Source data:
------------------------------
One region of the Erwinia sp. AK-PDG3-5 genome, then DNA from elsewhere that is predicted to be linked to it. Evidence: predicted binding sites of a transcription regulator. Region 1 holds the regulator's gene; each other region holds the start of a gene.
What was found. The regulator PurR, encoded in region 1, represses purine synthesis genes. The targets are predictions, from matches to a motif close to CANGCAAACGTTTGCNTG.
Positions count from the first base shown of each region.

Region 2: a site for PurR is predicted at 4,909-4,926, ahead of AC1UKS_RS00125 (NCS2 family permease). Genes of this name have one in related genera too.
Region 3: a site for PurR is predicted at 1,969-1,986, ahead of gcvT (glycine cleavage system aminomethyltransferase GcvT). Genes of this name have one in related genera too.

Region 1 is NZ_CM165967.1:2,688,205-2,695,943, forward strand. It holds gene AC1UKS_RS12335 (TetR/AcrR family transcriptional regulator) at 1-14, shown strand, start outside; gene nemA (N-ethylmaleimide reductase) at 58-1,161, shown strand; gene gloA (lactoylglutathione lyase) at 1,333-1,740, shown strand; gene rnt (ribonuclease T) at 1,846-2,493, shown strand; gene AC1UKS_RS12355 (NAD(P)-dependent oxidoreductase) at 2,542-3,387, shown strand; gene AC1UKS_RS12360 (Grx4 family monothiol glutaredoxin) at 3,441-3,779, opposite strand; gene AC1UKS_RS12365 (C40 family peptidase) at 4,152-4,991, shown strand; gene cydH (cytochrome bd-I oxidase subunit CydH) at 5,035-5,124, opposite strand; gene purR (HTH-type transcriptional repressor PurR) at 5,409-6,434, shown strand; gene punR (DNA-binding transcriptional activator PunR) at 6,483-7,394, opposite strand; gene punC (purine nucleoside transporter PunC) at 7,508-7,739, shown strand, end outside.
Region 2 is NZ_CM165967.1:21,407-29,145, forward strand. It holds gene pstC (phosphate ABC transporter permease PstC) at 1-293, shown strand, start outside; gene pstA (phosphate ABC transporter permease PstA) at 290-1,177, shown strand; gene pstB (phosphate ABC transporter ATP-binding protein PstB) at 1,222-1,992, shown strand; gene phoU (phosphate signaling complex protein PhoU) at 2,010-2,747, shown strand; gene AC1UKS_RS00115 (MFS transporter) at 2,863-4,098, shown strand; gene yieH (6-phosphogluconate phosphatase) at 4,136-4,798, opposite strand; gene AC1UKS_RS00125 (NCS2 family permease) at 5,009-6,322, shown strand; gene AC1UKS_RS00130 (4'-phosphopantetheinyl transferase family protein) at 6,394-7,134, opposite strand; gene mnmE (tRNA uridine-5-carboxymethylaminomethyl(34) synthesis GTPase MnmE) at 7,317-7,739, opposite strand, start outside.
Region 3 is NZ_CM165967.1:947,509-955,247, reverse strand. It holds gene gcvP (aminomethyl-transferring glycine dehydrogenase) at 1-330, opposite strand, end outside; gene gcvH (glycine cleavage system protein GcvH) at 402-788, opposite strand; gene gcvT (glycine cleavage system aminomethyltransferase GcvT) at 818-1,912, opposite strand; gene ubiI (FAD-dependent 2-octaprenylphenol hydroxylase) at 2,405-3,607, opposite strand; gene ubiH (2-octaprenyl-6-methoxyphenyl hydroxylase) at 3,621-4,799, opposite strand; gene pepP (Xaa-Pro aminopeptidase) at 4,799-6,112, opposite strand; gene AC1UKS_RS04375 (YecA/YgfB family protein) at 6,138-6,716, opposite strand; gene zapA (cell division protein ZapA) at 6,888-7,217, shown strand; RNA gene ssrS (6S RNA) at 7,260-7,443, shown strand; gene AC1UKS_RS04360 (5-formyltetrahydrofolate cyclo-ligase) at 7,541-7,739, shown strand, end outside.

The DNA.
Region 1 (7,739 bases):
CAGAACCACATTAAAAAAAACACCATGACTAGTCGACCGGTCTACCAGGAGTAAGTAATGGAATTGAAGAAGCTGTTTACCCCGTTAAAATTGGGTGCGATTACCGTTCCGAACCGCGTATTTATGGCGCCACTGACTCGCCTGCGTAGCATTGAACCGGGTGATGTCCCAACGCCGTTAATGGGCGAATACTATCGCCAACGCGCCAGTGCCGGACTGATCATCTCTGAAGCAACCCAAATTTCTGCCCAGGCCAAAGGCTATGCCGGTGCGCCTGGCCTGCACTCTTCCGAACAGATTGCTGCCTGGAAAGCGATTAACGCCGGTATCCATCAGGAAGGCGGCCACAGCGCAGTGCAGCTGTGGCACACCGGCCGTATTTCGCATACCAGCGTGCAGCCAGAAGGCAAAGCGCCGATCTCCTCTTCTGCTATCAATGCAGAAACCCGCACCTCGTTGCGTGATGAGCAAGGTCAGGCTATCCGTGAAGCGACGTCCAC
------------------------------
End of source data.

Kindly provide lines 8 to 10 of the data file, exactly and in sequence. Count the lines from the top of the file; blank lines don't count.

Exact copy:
Region 3 is NZ_CM165967.1:947,509-955,247, reverse strand. It holds gene gcvP (aminomethyl-transferring glycine dehydrogenase) at 1-330, opposite strand, end outside; gene gcvH (glycine cleavage system protein GcvH) at 402-788, opposite strand; gene gcvT (glycine cleavage system aminomethyltransferase GcvT) at 818-1,912, opposite strand; gene ubiI (FAD-dependent 2-octaprenylphenol hydroxylase) at 2,405-3,607, opposite strand; gene ubiH (2-octaprenyl-6-methoxyphenyl hydroxylase) at 3,621-4,799, opposite strand; gene pepP (Xaa-Pro aminopeptidase) at 4,799-6,112, opposite strand; gene AC1UKS_RS04375 (YecA/YgfB family protein) at 6,138-6,716, opposite strand; gene zapA (cell division protein ZapA) at 6,888-7,217, shown strand; RNA gene ssrS (6S RNA) at 7,260-7,443, shown strand; gene AC1UKS_RS04360 (5-formyltetrahydrofolate cyclo-ligase) at 7,541-7,739, shown strand, end outside.

The DNA.
Region 1 (7,739 bases):